Sabres legend Dominik Hasek almost left North America before Hall of Fame career got going
It was 1992, and Dominik Hasek was beginning to regret his decision to play in North America. After leaving his native Czechoslovakia, he was a 27-year-old backup goalie shuttling between the Chicago Blackhawks and the International Hockey League, stuck behind Ed Belfour, one of the NHL’s best.
“I was thinking about going back to Europe because I was in the minors, I was playing for (the) Indianapolis Ice,” Hasek recalled Monday, hours after being named to the Hockey Hall of Fame in his first year of eligibility.
So Hasek, one of the greatest goalies in history, almost left the NHL after only 25 appearances.
“However, I stayed and I got a chance to play in ’92, I was traded to Buffalo,” Hasek said on a conference call.
The trade ranks as perhaps the most lopsided ever. The Sabres sent Chicago goalie Stephane Beauregard, who never played for the Blackhawks. Beauregard was out of the NHL after 1993-94, the same year Hasek won the first of his six Vezina Trophies.
“It was the best thing that could happen for me because in Buffalo I got a chance to play and prove that I can play on the highest level,” Hasek said.
Now, the 49-year-old has earned hockey’s highest honor. He’s headlining a star-studded six-person class of 2014. Joining the two-time Hart Trophy winner are defenseman Rob Blake, forwards Peter Forsberg and Mike Modano, coach Pat Burns and referee Bill McCreary.
Blake is Canadian. Forsberg is Swedish. Modano is American.
“You have a class like this coming into the Hall, I think it says a lot about our game and how worldwide it really is,” said John Davidson, chairman of the Hockey Hall of Fame’s selection committee.
Hasek, of course, wasn’t an overnight success in Buffalo. The unorthodox netminder played only 28 games in 1992-93. The Sabres acquired Grant Fuhr, a future Hall of Famer, halfway through that season.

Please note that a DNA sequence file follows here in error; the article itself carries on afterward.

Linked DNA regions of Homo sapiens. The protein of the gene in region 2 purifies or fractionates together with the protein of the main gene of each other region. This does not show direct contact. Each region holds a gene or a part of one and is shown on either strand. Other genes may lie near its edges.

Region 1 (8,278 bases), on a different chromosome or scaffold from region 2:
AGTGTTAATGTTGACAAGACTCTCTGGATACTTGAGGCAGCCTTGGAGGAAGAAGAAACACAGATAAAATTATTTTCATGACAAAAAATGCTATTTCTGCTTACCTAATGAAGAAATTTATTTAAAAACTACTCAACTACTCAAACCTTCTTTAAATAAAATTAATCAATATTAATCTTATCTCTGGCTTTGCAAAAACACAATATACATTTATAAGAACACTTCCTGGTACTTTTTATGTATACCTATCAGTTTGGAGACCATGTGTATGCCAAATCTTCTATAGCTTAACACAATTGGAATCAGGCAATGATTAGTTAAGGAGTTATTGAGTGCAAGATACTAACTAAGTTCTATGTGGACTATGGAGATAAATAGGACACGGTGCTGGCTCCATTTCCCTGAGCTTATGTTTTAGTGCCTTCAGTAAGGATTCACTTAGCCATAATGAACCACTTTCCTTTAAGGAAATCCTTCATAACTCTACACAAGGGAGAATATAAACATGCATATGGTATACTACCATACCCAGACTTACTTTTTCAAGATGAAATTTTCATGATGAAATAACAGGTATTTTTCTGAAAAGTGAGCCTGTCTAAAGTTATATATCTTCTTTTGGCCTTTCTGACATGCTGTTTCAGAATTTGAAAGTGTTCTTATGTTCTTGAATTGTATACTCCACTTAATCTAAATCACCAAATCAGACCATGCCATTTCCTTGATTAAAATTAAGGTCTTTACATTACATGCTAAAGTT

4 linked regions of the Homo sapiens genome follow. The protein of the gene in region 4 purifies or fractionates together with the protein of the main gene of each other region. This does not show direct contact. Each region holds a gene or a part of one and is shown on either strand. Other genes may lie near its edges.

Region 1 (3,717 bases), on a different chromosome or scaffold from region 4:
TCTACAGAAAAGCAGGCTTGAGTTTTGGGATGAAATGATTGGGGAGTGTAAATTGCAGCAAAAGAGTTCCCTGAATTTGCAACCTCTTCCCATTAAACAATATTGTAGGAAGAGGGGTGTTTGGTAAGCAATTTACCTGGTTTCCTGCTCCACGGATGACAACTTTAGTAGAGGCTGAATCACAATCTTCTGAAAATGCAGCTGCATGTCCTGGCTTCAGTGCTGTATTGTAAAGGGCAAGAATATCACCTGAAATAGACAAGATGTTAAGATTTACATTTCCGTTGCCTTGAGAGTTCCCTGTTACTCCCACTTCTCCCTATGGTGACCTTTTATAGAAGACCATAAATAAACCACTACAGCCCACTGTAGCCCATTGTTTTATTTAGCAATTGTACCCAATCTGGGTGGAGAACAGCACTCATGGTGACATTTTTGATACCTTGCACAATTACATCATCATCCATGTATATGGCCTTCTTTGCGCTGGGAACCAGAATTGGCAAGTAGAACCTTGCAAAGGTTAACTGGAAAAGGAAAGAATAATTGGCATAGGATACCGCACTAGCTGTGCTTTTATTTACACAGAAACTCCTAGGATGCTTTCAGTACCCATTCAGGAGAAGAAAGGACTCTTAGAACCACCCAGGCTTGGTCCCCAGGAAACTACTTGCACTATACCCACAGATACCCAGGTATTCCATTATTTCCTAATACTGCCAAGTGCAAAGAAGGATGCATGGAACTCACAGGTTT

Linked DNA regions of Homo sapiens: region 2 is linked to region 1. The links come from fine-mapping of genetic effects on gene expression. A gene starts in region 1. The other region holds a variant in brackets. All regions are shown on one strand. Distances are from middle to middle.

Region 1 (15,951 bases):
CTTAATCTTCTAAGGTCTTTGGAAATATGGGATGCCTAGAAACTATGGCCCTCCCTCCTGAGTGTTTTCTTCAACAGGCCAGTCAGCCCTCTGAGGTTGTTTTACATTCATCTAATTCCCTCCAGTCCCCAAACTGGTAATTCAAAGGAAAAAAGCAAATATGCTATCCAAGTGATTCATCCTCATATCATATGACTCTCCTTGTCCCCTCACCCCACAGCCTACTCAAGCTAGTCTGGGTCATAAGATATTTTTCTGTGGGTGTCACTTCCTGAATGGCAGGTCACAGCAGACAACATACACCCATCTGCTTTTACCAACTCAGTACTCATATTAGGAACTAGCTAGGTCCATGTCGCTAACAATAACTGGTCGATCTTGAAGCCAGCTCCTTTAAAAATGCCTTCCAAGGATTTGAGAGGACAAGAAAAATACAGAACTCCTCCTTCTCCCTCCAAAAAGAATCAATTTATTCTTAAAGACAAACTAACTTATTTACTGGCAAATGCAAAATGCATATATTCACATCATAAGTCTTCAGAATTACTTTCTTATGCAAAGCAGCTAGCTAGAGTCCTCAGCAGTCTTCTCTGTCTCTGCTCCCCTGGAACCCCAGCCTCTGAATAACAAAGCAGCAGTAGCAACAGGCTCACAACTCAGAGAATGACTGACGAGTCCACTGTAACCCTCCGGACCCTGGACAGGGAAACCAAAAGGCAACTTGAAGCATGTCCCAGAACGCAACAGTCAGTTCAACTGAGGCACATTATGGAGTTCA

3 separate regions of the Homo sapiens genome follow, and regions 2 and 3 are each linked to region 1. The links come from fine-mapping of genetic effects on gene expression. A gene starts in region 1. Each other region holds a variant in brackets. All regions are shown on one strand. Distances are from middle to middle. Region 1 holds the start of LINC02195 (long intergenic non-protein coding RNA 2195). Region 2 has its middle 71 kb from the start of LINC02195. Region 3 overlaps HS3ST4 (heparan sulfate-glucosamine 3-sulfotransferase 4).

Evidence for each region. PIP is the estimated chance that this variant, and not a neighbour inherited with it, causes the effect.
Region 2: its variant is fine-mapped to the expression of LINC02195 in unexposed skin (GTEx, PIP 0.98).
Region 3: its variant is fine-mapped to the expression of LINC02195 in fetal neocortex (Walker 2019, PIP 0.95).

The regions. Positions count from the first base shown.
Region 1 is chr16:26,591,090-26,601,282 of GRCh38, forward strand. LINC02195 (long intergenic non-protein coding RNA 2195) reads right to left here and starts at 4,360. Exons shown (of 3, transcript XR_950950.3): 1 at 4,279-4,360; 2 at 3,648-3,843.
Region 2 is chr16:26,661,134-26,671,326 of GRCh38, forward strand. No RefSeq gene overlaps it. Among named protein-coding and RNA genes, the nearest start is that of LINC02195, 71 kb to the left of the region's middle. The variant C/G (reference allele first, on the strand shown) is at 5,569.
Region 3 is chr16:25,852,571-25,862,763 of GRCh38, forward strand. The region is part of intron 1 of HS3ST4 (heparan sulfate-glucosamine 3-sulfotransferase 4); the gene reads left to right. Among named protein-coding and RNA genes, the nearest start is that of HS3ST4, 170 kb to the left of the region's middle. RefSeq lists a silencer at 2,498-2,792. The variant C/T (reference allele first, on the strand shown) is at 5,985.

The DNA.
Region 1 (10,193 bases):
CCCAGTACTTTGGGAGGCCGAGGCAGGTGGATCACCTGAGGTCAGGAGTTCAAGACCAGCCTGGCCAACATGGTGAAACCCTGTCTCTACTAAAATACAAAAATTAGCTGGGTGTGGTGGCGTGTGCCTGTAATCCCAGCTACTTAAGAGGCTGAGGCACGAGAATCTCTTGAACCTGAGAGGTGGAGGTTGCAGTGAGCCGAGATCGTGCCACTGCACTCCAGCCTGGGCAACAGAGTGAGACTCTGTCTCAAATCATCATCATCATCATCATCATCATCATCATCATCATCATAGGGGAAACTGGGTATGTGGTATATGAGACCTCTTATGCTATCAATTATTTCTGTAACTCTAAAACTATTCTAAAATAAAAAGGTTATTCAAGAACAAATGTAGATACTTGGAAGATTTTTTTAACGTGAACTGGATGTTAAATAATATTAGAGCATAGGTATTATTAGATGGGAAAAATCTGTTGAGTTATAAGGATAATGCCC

But when Fuhr was injured the next season, Hasek seized his chance, going 14-7-3 with five shutouts from Nov. 13, 1993 to Jan. 11, 1994.
With that torrid stretch, a legend, “The Dominator,” was born.
“Goalie’s always more difficult because … a great player can start on the third line, on the second line and the first line,” Hasek said. “For the goalie, you have to wait until you get a chance, and I got a chance in Buffalo and I was ready.”
Hasek posted a 1.95 goals-against average in 1993-94, a number unheard of then. In 1997, he became the first goalie to win the Hart Trophy since Jacques Plante in 1962. He won two Stanley Cups later in his career with Detroit, including one as Red Wings’ starter in 2001-02.
Incredibly, Hasek will be the seventh member of that Detroit team inducted into the Hall of Fame.
Everything started in Buffalo, though. Hasek was quick to thank John Muckler, the former coach and general manager, and Mitch Korn, his goalie coach.
“Thank you to Buffalo, because getting a chance in Buffalo maybe I wouldn’t be here to today, inducted into the Hockey Hall of Fame,” Hasek said. “So I always have to mention I got my first big chance in Buffalo, and thank you to John Muckler, who gave me the chance.”
The Sabres will be retiring Hasek’s No. 39 next season. He was inducted into the team’s Hall of Fame in March.